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Proceedings Paper

Optical switches based on semiconductor optical amplifiers
Author(s): Robert F. Kalman
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Paper Abstract

Fiber-optic switching systems typically exhibit large losses associated with splitting and combining of the optical power, and with excess component losses. These losses increase quickly with switch size. To obtain acceptable signal-to-noise performance through large optical switching, optical amplifiers can be used. In applications requiring optical switching, semiconductor optical amplifiers (SOAs) are preferred over erbium-doped fiber amplifiers due to their fast switching speeds and the possibility of their integration in monolithic structures with passive waveguides and electronics. We present a general analysis of optical switching systems utilizing SOAs. These systems, in which the gain provided by SOAs is distributed throughout the optical system, are referred to as distributed optical gain (DOG) systems. Our model predicts the performance and achievable sizes of switches based on the matrix-vector multiplier crossbar and Benes network. It is found that for realistic SOA parameters, optical switches accommodating extremely large numbers of nodes are, in principle, achievable.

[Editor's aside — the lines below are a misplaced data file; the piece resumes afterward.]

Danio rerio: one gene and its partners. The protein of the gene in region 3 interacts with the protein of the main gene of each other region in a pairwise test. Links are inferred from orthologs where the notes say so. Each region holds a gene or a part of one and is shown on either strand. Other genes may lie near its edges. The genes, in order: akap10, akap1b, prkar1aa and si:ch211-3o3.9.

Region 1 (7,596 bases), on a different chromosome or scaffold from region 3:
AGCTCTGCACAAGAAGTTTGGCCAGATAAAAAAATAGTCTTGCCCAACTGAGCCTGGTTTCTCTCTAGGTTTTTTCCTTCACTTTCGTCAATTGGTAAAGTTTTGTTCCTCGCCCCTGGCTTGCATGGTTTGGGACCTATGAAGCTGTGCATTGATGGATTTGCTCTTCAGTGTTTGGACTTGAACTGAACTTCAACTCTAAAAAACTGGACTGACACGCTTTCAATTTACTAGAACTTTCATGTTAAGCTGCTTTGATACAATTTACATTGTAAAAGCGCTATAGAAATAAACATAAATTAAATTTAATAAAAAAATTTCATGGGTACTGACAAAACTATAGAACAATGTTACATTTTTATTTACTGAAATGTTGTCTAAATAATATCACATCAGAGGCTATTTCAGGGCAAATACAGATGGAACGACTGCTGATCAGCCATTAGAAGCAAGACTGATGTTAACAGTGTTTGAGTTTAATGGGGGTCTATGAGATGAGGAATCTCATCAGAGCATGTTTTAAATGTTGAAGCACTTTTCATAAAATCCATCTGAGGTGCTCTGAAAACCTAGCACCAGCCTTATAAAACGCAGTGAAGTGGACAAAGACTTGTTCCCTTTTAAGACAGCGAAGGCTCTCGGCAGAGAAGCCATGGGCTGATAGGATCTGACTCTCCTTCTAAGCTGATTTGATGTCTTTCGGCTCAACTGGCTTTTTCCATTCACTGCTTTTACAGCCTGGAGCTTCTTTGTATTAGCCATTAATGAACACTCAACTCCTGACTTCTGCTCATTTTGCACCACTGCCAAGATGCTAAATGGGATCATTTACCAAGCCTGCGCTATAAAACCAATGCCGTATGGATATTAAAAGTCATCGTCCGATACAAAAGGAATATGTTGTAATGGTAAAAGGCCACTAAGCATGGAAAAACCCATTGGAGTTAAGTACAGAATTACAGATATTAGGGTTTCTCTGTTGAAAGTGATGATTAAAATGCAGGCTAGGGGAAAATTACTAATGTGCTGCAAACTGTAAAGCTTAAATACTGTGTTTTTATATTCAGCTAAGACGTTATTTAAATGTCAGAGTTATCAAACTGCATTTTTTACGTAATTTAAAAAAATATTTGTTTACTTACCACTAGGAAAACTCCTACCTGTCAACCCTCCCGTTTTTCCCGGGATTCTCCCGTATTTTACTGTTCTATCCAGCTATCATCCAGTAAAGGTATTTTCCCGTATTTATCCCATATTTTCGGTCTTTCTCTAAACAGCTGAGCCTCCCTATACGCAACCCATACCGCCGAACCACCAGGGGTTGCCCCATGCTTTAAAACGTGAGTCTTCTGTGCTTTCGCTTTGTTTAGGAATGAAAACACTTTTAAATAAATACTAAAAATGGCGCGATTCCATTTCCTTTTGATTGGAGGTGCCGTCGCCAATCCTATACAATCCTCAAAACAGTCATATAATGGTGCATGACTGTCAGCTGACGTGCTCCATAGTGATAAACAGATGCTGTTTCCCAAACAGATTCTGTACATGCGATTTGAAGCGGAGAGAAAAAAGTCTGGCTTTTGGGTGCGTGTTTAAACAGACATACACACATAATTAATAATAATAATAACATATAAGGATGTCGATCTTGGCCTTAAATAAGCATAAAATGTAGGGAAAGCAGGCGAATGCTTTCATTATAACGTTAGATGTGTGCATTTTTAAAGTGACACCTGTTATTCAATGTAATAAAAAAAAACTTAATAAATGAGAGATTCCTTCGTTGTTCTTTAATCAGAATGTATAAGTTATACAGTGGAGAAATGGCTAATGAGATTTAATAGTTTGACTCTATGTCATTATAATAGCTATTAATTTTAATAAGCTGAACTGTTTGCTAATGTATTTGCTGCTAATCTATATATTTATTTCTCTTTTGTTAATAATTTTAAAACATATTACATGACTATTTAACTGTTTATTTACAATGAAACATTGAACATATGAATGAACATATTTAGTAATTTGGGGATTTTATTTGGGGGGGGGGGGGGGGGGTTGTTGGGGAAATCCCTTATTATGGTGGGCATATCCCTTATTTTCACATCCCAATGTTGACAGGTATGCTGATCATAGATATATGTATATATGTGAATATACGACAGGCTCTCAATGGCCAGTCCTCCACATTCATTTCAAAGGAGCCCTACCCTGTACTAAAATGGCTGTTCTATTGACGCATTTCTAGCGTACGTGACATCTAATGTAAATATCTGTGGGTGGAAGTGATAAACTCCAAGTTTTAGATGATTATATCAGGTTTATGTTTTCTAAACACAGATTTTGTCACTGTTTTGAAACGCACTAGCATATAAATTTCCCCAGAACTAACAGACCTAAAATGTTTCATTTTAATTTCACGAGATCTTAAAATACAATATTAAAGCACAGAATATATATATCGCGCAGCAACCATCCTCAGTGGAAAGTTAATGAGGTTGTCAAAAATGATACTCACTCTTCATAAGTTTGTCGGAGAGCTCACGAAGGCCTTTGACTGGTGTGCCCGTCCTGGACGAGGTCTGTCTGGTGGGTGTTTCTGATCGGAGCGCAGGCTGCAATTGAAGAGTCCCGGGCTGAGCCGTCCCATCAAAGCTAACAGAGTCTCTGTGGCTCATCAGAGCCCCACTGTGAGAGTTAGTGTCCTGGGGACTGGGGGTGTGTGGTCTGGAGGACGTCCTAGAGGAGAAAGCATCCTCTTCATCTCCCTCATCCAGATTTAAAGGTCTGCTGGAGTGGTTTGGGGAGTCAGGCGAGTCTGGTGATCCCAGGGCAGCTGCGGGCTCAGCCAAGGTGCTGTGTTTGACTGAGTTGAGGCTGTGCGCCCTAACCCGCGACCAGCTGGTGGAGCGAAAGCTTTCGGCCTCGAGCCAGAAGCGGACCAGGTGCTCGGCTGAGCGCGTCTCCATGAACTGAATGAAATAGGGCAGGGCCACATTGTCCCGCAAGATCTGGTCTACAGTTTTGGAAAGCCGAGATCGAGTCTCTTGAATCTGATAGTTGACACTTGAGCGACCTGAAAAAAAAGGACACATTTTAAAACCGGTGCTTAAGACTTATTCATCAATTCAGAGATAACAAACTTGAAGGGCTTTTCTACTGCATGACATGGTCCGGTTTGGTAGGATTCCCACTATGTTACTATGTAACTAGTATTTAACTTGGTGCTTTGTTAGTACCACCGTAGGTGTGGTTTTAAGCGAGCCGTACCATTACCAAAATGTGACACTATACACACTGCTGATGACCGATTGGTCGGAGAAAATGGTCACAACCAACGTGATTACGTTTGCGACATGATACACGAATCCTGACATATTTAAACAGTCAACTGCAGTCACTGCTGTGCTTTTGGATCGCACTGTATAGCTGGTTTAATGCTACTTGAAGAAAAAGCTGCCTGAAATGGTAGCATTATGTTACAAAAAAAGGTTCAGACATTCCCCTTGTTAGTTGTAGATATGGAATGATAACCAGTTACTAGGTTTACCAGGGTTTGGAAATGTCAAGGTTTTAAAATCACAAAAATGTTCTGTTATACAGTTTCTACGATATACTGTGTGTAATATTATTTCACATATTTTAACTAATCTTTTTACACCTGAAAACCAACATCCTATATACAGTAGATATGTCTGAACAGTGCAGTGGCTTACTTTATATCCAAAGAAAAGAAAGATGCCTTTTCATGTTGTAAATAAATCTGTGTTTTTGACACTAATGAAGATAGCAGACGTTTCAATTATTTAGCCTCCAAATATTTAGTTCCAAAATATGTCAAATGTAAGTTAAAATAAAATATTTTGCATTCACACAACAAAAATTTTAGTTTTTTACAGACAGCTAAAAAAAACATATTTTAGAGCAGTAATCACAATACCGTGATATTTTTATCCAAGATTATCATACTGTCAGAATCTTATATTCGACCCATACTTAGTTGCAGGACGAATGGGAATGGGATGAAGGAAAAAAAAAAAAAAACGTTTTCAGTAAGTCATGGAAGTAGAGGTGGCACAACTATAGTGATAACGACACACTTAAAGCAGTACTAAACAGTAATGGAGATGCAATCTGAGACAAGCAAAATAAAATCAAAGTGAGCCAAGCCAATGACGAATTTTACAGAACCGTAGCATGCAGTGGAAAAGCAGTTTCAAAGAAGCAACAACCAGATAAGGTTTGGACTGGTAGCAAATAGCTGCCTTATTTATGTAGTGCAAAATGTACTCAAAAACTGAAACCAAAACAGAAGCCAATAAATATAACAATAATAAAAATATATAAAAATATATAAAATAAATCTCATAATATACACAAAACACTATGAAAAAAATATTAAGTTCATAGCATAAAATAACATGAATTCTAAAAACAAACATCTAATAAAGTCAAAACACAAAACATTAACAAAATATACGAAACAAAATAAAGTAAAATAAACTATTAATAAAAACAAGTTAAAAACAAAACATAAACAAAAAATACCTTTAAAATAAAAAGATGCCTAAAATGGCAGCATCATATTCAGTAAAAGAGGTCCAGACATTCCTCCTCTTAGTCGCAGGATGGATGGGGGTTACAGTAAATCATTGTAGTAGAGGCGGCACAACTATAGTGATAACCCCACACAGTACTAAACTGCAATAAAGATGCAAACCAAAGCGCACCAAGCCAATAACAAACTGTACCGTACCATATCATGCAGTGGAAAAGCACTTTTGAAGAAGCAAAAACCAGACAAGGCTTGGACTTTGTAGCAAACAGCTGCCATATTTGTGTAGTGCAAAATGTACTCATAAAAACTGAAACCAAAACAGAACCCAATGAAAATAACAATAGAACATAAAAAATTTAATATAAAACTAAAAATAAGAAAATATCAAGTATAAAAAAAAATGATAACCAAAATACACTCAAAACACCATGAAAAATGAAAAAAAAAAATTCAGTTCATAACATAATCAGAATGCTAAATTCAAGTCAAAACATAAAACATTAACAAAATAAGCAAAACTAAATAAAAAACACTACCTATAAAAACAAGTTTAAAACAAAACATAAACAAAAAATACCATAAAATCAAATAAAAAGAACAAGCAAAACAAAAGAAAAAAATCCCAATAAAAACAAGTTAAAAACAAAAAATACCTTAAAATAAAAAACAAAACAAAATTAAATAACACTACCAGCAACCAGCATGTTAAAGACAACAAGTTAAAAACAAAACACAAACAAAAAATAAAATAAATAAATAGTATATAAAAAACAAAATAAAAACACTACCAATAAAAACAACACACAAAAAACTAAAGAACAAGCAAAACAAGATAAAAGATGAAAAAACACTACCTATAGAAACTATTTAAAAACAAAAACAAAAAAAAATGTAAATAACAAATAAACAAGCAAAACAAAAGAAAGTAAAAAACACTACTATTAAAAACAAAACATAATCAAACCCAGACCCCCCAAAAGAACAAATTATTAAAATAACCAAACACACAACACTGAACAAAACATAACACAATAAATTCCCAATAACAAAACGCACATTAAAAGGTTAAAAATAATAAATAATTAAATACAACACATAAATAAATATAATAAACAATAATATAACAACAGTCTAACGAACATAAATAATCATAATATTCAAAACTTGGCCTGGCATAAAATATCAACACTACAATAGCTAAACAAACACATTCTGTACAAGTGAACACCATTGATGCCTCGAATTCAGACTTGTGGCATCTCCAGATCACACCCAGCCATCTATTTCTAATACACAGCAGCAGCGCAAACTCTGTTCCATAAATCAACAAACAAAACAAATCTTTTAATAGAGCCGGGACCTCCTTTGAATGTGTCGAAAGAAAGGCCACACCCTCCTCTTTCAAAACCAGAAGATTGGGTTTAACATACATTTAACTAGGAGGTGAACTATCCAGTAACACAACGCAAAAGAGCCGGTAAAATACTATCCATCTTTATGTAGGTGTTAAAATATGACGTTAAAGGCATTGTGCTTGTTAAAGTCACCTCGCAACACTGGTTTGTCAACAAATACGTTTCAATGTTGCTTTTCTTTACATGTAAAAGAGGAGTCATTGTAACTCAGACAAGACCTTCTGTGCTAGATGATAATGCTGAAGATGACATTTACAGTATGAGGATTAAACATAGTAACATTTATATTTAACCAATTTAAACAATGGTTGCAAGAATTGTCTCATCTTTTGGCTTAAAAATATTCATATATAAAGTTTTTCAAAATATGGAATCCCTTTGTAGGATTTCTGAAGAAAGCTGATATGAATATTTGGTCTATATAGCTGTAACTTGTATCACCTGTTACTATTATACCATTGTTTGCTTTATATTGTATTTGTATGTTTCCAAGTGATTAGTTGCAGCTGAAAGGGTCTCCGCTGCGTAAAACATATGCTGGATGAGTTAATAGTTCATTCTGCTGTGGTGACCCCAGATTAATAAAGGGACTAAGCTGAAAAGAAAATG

Paper Details

Date Published: 1 December 1991
Proc. SPIE 1563, Optical Enhancements to Computing Technology, (1 December 1991); doi: 10.1117/12.2321744
Show Author Affiliations
Robert F. Kalman, Optivision, Inc. (United States)

Published in SPIE Proceedings Vol. 1563:
Optical Enhancements to Computing Technology
John A. Neff, Editor(s)

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